I read just about everything I see as I find it pays off in big ways by helping power creative thoughts. Well last night I was browsing the local college's continuing studies guide and I ran across a golf class being offered at a local course on the indoor golf machine.
I thought to myself "this is brilliant". The course is getting free advertising to a well-targeted demographic for golfers while potentially generating income and new customers at the same time.
I immediately went to the school's website to see what they were doing and here is what I found:
Come play some of the finest courses in the world (such as St. Andrews, Pebble Beach, Troon North, and Torrey Pines) on our Indoor Golf Simulator! Students receive four rounds of indoor golf and may bring up to three additional players with them at no additional fee to join in on the fun. Come Rain, shine, or the winter chill: the weather can't stop you now!
The class is $375 and instructions have potential students calling the golf facility directly versus registering through the school. In looking through the online catalog a bit further I found that this wasn't the only offering. There were others targeting juniors and seniors on the site. Pretty cool and creative idea to extend your marketing budget.
Call your local college today and offer to create a golf class for their continuing studies program.
I am a big fan of an Amazon service that saves me both time and money - Amazon Subscribe and Save. It is an automated ordering service for supplies you use all the time. Things that you regularly use like paper towels, cleaning products and batteries are all available on the site. You can get things like sports drinks, chips, crackers and other grocery items as well.
By setting up a recurring order based on how quickly you go through inventory, you can control when items are delivered, save time manually ordering and save space by having it delivered when you need it. You save up to 15% on your entire order when you receive 5 or more subscriptions on your monthly delivery day and there is free shipping on every Subscribe & Save shipment. You can change or cancel at any time and you only pay when the item is shipped. Pretty cool way to help run your business. Click the logo above or this link for more info.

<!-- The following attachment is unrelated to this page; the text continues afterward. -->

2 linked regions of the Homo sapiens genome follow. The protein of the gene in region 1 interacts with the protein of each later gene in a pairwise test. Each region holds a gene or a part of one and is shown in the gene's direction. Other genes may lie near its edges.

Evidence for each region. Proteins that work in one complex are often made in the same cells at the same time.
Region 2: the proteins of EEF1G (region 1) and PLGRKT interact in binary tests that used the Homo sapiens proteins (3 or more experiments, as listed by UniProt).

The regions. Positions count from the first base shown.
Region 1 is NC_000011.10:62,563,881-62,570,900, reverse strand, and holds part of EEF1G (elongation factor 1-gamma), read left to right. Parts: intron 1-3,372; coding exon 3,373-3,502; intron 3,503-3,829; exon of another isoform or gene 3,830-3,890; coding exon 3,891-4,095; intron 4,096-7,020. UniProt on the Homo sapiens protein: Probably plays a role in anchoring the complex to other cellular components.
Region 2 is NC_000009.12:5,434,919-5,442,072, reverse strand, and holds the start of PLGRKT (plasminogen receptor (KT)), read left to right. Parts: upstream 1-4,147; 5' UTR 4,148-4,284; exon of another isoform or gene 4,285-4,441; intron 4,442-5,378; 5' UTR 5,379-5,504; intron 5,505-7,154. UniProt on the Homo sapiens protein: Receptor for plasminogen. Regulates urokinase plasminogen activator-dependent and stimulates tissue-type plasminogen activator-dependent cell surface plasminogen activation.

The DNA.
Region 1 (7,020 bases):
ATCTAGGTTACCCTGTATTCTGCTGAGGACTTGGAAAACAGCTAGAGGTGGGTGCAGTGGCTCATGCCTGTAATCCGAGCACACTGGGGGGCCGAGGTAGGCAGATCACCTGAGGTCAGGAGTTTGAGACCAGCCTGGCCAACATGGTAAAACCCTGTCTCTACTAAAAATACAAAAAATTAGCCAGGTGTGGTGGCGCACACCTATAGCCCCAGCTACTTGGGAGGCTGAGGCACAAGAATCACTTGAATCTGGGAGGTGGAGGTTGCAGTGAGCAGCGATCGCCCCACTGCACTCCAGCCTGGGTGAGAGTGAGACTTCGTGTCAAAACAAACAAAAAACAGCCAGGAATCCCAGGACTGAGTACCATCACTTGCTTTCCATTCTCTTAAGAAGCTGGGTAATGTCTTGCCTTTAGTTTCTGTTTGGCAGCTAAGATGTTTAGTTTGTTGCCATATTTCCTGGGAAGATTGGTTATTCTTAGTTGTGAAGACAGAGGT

We all know that bad weather is generally good for indoor golf, but are you making full use of bad weather forecasts to drive traffic and new customers to your golf center?
You could be scanning the weather forecasts every day and then manually blasting out coupons and messages, but that takes a lot of time and there is a better way. You can harness the web to do the work for you.
I've created a very simple to use step-by-step guide that will enable you to set up a custom (and automated) weather alert for your area that will then automatically post content of your choosing to one of many potential online marketing channels (I.e. Twitter, Facebook, Blogger, Wordpress, etc). It does not require any coding and takes less than 20 minutes to follow the instructions.
Check out the details and get the instructions here.
I had no idea that rounds might not count towards a handicap because the course was playing too hard. Kudos to Diablo Golf for an awesome graphic and great information.
With the amount of money you spend on a golf simulator, you would think it would be easy to find a report on golf simulator market share. It has been a singularly difficult task and about the only share metrics come from the manufacturers themselves.
So I'v decided to do my own sort of market share estimate by comparing how often each brand is searched using the Google keywords planner. It allows you to enter search terms and see the average monthly searches on a particular keyword or group of words.
This is an imperfect science, but the results are somewhat intuitive as the larger brands appear to be searched more frequently. In all cases I added either "simulator" or "golf simulator" to the search term so some of the names with generic meaning did not pull in searches about other topics.
Here are the results:
An interesting point of note is that "golf simulator" alone is searched on average 14,800 times a month.
Let me know if there is a brand I've missed.
I've seen a number of threads on various websites debating whether it is better to go big (10+ simulators) or small (3 or less) in setting up a new indoor golf business. No one really seems to have a final answer.
In our survey we saw a wide range in the number of simulators in each facility. Both large and small facilities seemed to be able to turn a profit. I've also seen both models go under.
Looking for commentary from folks on which type of facility they'd prefer to visit or comments from owners on which they thinkn is better. Lets hear from you - please comment.